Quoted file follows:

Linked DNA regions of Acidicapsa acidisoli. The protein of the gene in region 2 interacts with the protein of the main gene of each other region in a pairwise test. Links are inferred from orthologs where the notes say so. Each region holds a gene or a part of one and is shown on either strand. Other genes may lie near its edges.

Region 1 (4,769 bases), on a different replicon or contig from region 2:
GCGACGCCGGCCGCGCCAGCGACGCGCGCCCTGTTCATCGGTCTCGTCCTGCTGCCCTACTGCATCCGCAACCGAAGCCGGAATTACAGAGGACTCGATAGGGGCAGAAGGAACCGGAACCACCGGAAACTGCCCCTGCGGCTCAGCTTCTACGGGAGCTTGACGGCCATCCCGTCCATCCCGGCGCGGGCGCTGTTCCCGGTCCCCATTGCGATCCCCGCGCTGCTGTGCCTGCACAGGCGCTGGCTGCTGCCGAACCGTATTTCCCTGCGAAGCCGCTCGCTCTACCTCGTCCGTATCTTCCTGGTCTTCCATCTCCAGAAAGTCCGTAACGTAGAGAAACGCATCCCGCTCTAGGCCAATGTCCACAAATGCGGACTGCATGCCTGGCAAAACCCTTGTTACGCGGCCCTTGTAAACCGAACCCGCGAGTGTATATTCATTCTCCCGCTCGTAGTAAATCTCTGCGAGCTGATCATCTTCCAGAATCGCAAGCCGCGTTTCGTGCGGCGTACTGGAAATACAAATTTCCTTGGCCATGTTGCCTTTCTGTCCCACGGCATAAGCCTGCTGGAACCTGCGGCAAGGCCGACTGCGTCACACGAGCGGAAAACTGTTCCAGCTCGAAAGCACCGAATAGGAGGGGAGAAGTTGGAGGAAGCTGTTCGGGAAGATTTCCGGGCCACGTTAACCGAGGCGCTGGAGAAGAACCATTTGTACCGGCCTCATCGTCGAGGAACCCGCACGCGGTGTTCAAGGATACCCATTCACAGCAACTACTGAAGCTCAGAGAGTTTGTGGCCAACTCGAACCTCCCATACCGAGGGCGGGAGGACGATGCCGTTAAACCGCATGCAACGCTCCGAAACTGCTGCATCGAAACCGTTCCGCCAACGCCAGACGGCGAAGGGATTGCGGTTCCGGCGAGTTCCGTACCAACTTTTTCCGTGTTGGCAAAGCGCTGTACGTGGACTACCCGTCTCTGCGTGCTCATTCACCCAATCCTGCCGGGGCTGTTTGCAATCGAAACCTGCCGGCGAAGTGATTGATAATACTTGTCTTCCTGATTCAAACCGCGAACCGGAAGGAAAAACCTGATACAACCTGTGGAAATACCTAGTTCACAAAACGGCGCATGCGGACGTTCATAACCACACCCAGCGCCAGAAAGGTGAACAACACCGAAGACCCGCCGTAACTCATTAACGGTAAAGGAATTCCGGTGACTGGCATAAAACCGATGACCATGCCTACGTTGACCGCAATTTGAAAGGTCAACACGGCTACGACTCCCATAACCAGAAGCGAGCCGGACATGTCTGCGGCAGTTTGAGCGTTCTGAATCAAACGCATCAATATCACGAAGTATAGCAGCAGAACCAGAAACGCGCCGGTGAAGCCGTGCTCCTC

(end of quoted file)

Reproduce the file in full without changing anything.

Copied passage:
Linked DNA regions of Acidicapsa acidisoli. The protein of the gene in region 2 interacts with the protein of the main gene of each other region in a pairwise test. Links are inferred from orthologs where the notes say so. Each region holds a gene or a part of one and is shown on either strand. Other genes may lie near its edges.

Region 1 (4,769 bases), on a different replicon or contig from region 2:
GCGACGCCGGCCGCGCCAGCGACGCGCGCCCTGTTCATCGGTCTCGTCCTGCTGCCCTACTGCATCCGCAACCGAAGCCGGAATTACAGAGGACTCGATAGGGGCAGAAGGAACCGGAACCACCGGAAACTGCCCCTGCGGCTCAGCTTCTACGGGAGCTTGACGGCCATCCCGTCCATCCCGGCGCGGGCGCTGTTCCCGGTCCCCATTGCGATCCCCGCGCTGCTGTGCCTGCACAGGCGCTGGCTGCTGCCGAACCGTATTTCCCTGCGAAGCCGCTCGCTCTACCTCGTCCGTATCTTCCTGGTCTTCCATCTCCAGAAAGTCCGTAACGTAGAGAAACGCATCCCGCTCTAGGCCAATGTCCACAAATGCGGACTGCATGCCTGGCAAAACCCTTGTTACGCGGCCCTTGTAAACCGAACCCGCGAGTGTATATTCATTCTCCCGCTCGTAGTAAATCTCTGCGAGCTGATCATCTTCCAGAATCGCAAGCCGCGTTTCGTGCGGCGTACTGGAAATACAAATTTCCTTGGCCATGTTGCCTTTCTGTCCCACGGCATAAGCCTGCTGGAACCTGCGGCAAGGCCGACTGCGTCACACGAGCGGAAAACTGTTCCAGCTCGAAAGCACCGAATAGGAGGGGAGAAGTTGGAGGAAGCTGTTCGGGAAGATTTCCGGGCCACGTTAACCGAGGCGCTGGAGAAGAACCATTTGTACCGGCCTCATCGTCGAGGAACCCGCACGCGGTGTTCAAGGATACCCATTCACAGCAACTACTGAAGCTCAGAGAGTTTGTGGCCAACTCGAACCTCCCATACCGAGGGCGGGAGGACGATGCCGTTAAACCGCATGCAACGCTCCGAAACTGCTGCATCGAAACCGTTCCGCCAACGCCAGACGGCGAAGGGATTGCGGTTCCGGCGAGTTCCGTACCAACTTTTTCCGTGTTGGCAAAGCGCTGTACGTGGACTACCCGTCTCTGCGTGCTCATTCACCCAATCCTGCCGGGGCTGTTTGCAATCGAAACCTGCCGGCGAAGTGATTGATAATACTTGTCTTCCTGATTCAAACCGCGAACCGGAAGGAAAAACCTGATACAACCTGTGGAAATACCTAGTTCACAAAACGGCGCATGCGGACGTTCATAACCACACCCAGCGCCAGAAAGGTGAACAACACCGAAGACCCGCCGTAACTCATTAACGGTAAAGGAATTCCGGTGACTGGCATAAAACCGATGACCATGCCTACGTTGACCGCAATTTGAAAGGTCAACACGGCTACGACTCCCATAACCAGAAGCGAGCCGGACATGTCTGCGGCAGTTTGAGCGTTCTGAATCAAACGCATCAATATCACGAAGTATAGCAGCAGAACCAGAAACGCGCCGGTGAAGCCGTGCTCCTC